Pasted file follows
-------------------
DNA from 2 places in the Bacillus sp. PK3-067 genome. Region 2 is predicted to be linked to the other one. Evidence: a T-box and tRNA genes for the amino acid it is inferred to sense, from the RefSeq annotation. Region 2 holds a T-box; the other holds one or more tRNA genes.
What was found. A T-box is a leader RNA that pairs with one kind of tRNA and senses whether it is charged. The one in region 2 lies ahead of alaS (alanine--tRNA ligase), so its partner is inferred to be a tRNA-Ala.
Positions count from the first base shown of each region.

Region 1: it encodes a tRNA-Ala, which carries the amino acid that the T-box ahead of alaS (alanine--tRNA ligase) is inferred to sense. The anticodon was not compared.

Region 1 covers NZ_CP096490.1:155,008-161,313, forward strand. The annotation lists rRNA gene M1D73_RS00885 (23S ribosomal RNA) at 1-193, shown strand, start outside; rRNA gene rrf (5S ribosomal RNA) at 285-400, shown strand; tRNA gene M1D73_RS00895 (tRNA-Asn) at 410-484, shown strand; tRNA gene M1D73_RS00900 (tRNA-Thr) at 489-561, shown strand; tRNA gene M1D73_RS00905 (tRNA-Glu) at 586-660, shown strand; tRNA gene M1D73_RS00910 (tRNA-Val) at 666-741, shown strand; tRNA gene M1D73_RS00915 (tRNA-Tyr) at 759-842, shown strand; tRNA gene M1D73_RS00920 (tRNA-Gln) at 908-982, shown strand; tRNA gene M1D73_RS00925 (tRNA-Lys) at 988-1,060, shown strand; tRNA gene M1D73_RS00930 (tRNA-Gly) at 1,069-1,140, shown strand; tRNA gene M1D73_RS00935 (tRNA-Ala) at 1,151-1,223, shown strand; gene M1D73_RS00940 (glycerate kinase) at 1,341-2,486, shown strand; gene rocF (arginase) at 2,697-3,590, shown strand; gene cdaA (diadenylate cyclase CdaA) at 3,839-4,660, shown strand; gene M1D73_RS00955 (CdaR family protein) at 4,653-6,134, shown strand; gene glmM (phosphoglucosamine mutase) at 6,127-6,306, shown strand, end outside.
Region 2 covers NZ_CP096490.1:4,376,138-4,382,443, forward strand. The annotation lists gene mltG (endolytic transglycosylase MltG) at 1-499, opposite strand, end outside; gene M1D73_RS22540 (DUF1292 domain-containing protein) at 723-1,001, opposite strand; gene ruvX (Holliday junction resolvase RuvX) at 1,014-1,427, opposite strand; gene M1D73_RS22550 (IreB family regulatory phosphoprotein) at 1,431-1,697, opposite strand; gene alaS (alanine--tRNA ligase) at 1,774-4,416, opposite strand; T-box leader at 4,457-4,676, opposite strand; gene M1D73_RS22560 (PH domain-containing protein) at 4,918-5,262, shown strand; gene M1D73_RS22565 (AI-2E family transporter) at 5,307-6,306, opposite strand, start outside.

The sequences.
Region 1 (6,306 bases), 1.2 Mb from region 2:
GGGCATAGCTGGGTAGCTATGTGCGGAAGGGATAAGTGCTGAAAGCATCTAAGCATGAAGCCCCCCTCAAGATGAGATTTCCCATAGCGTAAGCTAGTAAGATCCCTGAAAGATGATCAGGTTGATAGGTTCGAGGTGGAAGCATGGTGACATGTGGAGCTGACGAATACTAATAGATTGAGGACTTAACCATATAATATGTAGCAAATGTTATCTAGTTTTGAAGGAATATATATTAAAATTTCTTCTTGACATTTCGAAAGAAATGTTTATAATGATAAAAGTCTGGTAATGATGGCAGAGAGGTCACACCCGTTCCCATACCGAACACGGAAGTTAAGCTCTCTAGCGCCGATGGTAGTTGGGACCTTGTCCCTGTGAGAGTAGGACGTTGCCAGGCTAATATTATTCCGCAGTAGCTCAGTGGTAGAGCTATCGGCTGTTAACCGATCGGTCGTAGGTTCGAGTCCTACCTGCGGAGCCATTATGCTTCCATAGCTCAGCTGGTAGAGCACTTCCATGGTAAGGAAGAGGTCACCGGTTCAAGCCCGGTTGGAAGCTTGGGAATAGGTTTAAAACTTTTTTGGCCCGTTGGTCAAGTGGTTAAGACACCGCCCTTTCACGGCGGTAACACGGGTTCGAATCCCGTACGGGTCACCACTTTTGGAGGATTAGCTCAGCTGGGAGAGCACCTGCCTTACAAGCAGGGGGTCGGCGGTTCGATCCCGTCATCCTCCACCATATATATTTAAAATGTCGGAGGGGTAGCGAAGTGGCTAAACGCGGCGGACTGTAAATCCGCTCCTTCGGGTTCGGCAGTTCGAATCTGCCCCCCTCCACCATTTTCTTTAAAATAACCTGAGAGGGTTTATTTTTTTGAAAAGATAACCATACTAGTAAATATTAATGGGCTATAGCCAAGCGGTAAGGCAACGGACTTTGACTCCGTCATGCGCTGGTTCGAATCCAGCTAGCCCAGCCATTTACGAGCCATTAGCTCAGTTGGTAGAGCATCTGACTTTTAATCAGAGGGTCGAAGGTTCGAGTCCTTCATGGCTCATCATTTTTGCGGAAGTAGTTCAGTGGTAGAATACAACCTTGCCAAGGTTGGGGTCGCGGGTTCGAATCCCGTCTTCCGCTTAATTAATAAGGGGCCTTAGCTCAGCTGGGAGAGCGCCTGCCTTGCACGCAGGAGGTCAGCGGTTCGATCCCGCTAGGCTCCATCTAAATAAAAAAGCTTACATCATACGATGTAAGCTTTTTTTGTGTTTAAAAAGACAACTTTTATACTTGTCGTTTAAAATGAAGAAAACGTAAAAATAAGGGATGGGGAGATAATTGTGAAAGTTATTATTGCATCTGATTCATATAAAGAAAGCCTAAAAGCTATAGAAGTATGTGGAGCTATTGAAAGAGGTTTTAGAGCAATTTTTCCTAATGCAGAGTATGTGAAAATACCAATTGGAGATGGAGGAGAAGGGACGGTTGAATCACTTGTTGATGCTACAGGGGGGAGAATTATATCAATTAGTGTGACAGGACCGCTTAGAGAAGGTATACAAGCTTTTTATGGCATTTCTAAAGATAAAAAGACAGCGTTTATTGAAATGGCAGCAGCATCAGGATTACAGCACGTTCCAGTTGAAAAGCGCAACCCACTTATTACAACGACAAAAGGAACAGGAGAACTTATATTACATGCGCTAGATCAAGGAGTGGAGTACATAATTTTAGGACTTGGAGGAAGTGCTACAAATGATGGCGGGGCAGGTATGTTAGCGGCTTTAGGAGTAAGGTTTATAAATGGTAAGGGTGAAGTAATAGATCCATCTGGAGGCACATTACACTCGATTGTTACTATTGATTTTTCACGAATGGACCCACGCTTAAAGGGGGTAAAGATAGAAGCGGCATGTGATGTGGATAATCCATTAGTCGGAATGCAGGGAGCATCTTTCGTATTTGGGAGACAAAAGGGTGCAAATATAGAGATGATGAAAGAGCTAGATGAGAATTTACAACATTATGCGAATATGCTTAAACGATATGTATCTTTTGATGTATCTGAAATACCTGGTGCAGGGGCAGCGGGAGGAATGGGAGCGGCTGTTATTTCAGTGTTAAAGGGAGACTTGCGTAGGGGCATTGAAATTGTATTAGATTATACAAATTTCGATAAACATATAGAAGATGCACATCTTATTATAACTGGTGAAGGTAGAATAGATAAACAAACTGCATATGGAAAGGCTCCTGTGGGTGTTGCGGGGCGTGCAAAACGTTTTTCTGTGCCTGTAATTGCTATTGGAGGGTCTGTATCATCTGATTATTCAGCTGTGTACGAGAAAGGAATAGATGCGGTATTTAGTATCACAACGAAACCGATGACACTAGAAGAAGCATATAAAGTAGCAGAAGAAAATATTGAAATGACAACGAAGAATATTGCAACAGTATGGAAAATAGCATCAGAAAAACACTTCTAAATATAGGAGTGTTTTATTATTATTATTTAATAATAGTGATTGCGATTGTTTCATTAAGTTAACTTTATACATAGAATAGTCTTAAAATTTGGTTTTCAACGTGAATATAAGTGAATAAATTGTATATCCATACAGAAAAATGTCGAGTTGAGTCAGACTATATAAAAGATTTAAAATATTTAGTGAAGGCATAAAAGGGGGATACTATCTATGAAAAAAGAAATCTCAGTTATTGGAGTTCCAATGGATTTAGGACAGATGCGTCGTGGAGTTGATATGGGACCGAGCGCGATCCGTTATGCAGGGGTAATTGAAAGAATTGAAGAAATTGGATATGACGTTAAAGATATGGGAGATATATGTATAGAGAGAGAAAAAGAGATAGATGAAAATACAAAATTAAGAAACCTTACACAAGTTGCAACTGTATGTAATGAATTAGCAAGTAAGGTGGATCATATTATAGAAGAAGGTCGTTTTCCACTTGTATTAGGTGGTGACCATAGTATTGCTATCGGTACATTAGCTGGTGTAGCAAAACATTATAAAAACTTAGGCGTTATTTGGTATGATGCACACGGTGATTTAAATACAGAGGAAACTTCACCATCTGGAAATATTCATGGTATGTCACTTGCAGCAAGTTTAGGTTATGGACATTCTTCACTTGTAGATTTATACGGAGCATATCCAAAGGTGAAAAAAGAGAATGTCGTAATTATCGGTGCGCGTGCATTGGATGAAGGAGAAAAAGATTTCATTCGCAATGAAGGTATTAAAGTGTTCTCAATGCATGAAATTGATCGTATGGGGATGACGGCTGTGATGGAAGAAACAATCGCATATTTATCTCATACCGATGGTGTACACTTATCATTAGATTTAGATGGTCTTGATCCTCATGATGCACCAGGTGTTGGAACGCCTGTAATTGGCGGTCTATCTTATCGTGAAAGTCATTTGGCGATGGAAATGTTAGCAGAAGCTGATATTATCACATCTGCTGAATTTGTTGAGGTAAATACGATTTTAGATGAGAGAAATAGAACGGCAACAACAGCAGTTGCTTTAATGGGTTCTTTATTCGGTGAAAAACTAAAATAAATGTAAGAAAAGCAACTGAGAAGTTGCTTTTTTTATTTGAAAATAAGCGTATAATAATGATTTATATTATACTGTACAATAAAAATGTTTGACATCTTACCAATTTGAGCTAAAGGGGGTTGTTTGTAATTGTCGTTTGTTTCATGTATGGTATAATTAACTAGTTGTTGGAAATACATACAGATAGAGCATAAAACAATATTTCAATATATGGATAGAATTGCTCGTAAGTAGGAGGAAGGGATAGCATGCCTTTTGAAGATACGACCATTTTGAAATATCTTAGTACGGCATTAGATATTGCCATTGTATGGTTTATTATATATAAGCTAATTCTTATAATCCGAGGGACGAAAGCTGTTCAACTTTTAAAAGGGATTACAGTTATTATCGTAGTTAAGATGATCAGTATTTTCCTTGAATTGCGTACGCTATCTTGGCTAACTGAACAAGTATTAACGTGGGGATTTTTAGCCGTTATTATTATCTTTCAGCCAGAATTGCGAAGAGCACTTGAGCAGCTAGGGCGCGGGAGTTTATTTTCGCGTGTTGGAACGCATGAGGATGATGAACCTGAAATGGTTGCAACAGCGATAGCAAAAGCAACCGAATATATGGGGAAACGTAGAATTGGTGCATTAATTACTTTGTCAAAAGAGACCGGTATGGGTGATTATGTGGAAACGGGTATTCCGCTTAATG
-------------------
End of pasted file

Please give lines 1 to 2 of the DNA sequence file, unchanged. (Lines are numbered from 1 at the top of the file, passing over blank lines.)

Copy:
DNA from 2 places in the Bacillus sp. PK3-067 genome. Region 2 is predicted to be linked to the other one. Evidence: a T-box and tRNA genes for the amino acid it is inferred to sense, from the RefSeq annotation. Region 2 holds a T-box; the other holds one or more tRNA genes.
What was found. A T-box is a leader RNA that pairs with one kind of tRNA and senses whether it is charged. The one in region 2 lies ahead of alaS (alanine--tRNA ligase), so its partner is inferred to be a tRNA-Ala.